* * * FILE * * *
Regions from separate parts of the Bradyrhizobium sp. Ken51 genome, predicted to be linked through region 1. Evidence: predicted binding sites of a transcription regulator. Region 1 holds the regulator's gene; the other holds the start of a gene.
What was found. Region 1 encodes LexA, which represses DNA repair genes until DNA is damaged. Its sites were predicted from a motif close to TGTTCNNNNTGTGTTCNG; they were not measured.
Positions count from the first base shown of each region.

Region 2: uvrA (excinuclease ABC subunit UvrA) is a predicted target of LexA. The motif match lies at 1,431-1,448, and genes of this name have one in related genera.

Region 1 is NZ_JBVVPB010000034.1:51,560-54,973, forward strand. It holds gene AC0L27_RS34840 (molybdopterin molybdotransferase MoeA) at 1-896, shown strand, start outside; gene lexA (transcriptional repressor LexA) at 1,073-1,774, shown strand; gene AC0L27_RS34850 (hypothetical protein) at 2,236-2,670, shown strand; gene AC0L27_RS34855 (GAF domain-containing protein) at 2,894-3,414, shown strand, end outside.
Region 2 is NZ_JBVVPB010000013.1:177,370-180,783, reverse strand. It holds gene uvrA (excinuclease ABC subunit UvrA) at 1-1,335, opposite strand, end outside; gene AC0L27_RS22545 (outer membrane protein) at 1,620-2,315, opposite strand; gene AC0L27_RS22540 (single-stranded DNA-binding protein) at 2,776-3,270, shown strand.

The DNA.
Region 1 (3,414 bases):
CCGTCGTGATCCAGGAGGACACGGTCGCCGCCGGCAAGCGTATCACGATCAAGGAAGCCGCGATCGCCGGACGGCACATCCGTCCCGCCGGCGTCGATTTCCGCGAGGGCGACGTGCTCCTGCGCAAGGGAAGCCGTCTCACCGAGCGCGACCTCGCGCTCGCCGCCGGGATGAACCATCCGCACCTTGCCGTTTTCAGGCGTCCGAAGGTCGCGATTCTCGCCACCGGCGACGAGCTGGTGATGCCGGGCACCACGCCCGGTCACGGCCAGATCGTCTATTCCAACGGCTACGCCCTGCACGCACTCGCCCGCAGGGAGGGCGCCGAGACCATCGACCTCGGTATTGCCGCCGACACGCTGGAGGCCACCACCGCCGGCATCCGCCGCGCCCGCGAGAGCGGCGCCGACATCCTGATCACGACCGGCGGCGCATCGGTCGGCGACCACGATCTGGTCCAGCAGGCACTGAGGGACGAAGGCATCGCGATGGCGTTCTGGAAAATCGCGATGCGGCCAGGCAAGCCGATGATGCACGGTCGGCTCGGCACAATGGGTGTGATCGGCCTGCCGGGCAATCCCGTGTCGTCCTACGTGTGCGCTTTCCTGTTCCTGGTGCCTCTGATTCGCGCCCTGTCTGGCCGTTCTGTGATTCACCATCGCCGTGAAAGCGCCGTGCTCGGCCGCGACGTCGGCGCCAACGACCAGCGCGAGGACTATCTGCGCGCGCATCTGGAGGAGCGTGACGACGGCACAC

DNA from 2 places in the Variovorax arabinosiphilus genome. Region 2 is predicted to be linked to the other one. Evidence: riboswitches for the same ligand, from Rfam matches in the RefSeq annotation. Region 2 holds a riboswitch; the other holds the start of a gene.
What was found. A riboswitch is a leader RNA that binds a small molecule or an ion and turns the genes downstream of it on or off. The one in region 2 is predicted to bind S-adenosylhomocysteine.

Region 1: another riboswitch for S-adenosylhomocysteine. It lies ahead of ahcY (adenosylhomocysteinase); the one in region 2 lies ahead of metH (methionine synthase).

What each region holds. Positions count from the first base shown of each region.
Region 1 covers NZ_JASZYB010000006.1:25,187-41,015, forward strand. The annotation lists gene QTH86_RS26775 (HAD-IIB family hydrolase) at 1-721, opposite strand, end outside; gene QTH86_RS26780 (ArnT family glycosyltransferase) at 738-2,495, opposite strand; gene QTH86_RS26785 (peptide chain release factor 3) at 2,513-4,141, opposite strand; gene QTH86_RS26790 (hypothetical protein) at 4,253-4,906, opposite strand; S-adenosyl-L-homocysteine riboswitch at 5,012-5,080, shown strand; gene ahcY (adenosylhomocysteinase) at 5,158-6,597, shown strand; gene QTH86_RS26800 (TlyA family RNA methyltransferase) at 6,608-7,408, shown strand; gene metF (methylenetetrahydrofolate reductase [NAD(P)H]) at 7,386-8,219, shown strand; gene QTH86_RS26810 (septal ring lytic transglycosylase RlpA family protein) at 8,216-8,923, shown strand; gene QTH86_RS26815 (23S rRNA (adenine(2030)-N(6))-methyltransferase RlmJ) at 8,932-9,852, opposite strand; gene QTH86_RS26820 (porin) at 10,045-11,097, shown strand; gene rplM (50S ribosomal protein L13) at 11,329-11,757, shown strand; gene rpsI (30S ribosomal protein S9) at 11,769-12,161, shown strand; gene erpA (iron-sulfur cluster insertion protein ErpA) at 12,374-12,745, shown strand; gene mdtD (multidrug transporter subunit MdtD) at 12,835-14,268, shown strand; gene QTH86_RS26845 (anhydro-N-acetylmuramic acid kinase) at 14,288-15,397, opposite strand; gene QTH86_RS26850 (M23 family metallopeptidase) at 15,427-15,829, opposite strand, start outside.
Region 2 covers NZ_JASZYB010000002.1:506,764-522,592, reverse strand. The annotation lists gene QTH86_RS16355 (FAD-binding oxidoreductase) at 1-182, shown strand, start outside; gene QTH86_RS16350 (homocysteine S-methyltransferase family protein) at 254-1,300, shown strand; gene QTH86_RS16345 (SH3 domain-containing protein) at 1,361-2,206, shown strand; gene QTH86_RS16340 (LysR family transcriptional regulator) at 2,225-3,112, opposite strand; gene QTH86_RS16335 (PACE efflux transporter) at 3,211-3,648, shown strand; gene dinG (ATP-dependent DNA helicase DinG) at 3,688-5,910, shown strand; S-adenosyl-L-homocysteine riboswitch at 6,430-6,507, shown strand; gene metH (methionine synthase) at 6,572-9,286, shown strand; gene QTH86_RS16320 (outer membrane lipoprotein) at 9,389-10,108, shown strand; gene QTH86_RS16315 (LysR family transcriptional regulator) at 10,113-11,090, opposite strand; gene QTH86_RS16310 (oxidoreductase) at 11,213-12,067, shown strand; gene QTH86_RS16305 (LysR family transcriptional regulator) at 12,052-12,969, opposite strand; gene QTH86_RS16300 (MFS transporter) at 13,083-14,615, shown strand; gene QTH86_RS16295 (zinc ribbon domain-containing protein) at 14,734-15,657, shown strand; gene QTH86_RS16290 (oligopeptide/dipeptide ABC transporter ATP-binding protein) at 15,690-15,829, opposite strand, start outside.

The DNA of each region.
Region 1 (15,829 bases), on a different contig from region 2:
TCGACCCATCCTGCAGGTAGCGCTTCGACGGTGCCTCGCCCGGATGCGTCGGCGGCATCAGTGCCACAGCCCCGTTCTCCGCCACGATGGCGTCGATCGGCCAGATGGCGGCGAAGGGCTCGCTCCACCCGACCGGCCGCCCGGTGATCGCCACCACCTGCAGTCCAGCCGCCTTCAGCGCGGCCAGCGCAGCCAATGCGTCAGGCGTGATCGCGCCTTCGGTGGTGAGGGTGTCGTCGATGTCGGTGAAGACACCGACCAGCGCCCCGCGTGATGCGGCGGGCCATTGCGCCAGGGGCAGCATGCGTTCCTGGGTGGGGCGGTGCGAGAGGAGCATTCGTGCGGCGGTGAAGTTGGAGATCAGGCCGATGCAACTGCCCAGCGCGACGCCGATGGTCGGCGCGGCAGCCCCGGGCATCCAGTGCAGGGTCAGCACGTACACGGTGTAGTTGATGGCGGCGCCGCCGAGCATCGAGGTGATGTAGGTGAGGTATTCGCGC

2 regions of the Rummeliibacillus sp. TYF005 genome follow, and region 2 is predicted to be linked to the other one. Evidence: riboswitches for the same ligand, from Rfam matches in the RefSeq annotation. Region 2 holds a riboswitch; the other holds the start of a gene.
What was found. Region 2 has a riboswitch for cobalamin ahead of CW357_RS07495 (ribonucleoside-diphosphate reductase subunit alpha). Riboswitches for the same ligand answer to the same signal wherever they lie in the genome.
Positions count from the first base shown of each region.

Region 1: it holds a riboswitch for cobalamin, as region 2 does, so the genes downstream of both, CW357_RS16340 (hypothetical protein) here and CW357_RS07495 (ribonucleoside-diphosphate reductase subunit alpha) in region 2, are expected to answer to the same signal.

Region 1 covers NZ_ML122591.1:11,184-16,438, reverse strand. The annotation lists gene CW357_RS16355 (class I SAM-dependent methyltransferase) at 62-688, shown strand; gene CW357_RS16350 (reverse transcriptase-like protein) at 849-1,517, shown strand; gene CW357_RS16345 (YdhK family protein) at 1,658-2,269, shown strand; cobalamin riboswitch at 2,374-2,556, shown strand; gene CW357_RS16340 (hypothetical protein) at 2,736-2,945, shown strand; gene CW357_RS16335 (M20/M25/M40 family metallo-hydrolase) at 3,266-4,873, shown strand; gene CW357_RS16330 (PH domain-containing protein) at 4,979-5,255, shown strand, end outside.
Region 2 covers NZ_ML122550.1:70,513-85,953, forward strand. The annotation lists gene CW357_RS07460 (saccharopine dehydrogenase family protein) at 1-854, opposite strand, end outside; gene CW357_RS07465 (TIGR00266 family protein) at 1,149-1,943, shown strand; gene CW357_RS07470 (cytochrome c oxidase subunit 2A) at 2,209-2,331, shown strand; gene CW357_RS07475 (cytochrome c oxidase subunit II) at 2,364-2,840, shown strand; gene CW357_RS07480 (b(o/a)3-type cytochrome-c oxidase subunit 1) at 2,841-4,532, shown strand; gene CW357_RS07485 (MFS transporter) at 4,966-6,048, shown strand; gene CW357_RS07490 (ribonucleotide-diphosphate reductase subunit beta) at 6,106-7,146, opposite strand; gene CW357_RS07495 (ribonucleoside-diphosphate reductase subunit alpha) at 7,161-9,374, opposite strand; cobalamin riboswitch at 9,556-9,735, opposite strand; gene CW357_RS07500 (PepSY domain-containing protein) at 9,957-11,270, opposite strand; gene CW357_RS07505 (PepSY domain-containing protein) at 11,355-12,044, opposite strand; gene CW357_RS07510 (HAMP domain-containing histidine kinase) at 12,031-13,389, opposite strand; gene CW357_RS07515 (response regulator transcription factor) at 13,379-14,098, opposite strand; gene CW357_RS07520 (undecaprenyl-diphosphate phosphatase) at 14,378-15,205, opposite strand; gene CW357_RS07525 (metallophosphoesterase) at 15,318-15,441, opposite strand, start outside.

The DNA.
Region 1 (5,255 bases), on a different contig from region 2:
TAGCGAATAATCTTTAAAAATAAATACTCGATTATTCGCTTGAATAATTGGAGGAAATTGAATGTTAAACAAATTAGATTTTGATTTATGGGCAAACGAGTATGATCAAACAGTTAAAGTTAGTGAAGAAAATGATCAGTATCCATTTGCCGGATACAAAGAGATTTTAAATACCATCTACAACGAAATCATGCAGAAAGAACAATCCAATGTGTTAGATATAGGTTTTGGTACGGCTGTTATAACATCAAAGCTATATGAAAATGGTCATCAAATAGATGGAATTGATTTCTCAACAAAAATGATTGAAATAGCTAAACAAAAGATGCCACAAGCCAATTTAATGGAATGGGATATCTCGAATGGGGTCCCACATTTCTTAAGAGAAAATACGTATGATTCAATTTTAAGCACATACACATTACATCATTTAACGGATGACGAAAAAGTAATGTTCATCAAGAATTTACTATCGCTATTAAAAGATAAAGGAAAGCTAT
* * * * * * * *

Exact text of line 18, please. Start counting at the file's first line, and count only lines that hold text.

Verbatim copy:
TCGACCCATCCTGCAGGTAGCGCTTCGACGGTGCCTCGCCCGGATGCGTCGGCGGCATCAGTGCCACAGCCCCGTTCTCCGCCACGATGGCGTCGATCGGCCAGATGGCGGCGAAGGGCTCGCTCCACCCGACCGGCCGCCCGGTGATCGCCACCACCTGCAGTCCAGCCGCCTTCAGCGCGGCCAGCGCAGCCAATGCGTCAGGCGTGATCGCGCCTTCGGTGGTGAGGGTGTCGTCGATGTCGGTGAAGACACCGACCAGCGCCCCGCGTGATGCGGCGGGCCATTGCGCCAGGGGCAGCATGCGTTCCTGGGTGGGGCGGTGCGAGAGGAGCATTCGTGCGGCGGTGAAGTTGGAGATCAGGCCGATGCAACTGCCCAGCGCGACGCCGATGGTCGGCGCGGCAGCCCCGGGCATCCAGTGCAGGGTCAGCACGTACACGGTGTAGTTGATGGCGGCGCCGCCGAGCATCGAGGTGATGTAGGTGAGGTATTCGCGC